Researchers are calling for space headache to be established as a new secondary disorder after carrying out a study of 17 astronauts, published in the June issue of Cephalalgia.
Their study jettisons the theory that astronauts' headaches are normally caused by space motion sickness, after showing that more than three-quarters of those studied had no connection.
"Our research shows that space flights may trigger headaches without other space motion sickness symptoms in otherwise super healthy subjects" says lead researcher Dr Alla Vein from Professor Michel Ferrari's Headache Research team at the Department of Neurology, Leiden University Medical Center, The Netherlands.
"We propose to classify space headache as a separate entity among the secondary headaches attributed to disorders of homeostasis, which is the maintenance of a constant internal environment within the body."
The research team asked one female and 16 male astronauts, ranging from 28 to 58 years of age, to provide anonymous feedback on headaches experienced during four specific time frames - launch, the stay at the space station, activities outside the space station and landing.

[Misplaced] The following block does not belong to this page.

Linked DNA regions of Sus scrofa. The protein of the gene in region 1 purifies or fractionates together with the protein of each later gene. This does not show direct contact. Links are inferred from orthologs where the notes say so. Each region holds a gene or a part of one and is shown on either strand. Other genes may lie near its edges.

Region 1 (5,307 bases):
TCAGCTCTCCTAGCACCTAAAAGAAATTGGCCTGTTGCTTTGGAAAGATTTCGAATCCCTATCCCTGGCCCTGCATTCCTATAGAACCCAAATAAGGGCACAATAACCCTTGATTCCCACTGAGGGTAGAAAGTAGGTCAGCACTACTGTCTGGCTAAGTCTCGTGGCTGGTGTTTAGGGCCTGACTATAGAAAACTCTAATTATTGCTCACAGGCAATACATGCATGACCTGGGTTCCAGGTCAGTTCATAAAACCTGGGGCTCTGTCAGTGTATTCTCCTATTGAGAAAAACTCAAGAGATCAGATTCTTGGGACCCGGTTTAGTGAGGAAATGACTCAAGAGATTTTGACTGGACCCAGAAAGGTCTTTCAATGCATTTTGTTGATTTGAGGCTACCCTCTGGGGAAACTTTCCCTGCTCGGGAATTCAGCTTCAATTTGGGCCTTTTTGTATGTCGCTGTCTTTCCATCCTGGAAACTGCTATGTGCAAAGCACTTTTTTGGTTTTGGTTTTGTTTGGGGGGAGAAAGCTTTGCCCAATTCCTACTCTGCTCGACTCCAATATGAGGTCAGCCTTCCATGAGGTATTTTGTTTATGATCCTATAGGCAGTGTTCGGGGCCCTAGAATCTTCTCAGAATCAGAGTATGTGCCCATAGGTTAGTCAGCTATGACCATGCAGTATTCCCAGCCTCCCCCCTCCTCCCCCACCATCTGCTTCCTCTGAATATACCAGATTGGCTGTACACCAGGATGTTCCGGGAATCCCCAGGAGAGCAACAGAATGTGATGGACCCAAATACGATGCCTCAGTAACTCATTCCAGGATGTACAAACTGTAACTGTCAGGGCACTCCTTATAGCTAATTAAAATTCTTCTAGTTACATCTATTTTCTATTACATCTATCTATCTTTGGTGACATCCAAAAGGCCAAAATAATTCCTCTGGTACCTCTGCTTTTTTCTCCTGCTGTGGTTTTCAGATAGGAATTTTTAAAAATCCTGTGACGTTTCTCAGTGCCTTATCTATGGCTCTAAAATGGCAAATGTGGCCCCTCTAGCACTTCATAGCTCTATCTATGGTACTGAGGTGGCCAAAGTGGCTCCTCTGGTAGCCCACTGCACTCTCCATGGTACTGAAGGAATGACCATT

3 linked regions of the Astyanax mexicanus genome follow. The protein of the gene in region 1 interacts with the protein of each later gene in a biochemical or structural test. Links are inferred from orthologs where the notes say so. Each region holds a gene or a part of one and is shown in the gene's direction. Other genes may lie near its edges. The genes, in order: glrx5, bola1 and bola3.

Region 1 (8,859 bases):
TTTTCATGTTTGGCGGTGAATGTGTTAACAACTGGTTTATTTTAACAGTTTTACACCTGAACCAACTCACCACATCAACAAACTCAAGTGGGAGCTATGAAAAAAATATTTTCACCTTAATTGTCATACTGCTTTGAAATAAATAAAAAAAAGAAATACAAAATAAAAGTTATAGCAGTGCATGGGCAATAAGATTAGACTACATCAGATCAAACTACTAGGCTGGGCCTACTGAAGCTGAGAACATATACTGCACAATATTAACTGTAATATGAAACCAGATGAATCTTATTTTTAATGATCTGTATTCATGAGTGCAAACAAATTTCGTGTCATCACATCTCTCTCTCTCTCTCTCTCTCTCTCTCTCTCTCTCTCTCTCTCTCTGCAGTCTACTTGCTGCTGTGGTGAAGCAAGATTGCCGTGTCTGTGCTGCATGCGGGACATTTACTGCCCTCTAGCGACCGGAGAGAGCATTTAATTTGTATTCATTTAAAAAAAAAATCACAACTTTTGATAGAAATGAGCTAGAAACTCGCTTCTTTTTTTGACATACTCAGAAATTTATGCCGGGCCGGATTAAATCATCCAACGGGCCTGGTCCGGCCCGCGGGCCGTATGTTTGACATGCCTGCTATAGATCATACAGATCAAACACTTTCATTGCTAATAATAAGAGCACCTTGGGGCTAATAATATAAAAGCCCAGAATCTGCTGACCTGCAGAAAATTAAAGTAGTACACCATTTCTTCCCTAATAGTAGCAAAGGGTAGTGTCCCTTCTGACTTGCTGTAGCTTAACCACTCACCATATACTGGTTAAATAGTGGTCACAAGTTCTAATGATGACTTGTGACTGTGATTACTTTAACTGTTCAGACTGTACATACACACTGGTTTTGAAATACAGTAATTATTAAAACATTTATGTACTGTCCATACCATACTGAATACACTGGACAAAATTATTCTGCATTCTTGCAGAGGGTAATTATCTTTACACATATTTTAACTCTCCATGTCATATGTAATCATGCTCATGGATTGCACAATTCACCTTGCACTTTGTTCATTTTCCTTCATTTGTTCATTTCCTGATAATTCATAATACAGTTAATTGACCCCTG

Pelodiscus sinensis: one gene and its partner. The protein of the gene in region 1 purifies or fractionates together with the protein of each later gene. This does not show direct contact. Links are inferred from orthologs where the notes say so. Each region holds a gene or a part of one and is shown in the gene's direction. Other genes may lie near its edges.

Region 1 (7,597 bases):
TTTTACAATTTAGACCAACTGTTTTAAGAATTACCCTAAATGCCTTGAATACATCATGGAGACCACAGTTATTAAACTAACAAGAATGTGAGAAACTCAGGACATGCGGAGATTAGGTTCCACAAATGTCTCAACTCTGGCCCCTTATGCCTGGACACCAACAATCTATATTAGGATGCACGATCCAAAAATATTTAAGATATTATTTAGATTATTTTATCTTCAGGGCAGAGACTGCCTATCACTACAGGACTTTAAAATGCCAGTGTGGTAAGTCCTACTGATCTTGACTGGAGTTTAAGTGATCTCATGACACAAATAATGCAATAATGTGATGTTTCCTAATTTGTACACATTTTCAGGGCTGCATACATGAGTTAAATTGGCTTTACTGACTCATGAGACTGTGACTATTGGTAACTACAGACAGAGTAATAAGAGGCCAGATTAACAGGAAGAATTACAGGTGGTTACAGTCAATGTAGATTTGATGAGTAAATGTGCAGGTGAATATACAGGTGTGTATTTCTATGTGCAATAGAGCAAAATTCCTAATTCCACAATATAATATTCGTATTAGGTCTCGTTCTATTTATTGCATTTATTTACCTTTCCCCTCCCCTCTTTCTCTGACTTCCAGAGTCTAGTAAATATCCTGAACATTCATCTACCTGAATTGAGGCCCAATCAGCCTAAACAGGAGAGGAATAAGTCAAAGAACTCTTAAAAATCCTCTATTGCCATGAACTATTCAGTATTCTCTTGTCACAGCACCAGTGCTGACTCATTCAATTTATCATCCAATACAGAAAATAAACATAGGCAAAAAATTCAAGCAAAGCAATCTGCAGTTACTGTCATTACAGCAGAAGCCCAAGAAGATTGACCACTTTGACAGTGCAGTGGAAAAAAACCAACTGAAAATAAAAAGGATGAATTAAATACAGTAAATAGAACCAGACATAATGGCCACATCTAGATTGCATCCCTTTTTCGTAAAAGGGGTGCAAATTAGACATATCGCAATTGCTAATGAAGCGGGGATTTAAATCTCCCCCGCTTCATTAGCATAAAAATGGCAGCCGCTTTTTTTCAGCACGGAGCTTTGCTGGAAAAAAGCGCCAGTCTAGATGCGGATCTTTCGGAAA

All the astronauts had undergone rigorous medical examinations before they went into space. Nine has taken part in short-duration missions averaging just under 11 days and eight had taken part in long-duration missions averaging just under 202 days.
Key findings included:
"Although headaches in space are not generally considered to be a major issue, our study demonstrated that disabling headaches frequently occur during space missions in astronauts who do not normally suffer from headaches on earth" says Dr Vein.
"Previous research has shown that astronauts can be reluctant to reveal all the physical complaints they experience in space, so the actual incidence could be even higher than our study suggests."
The authors state that there are a number of reasons why space travel could cause headaches including the physical effects of microgravity.
"Our research shows that space headache is a common and often isolated disabling complaint during space flight" concludes Dr Vein.
"As such we feel that it should be classified as a new secondary headache."
|Contact: Annette Whibley|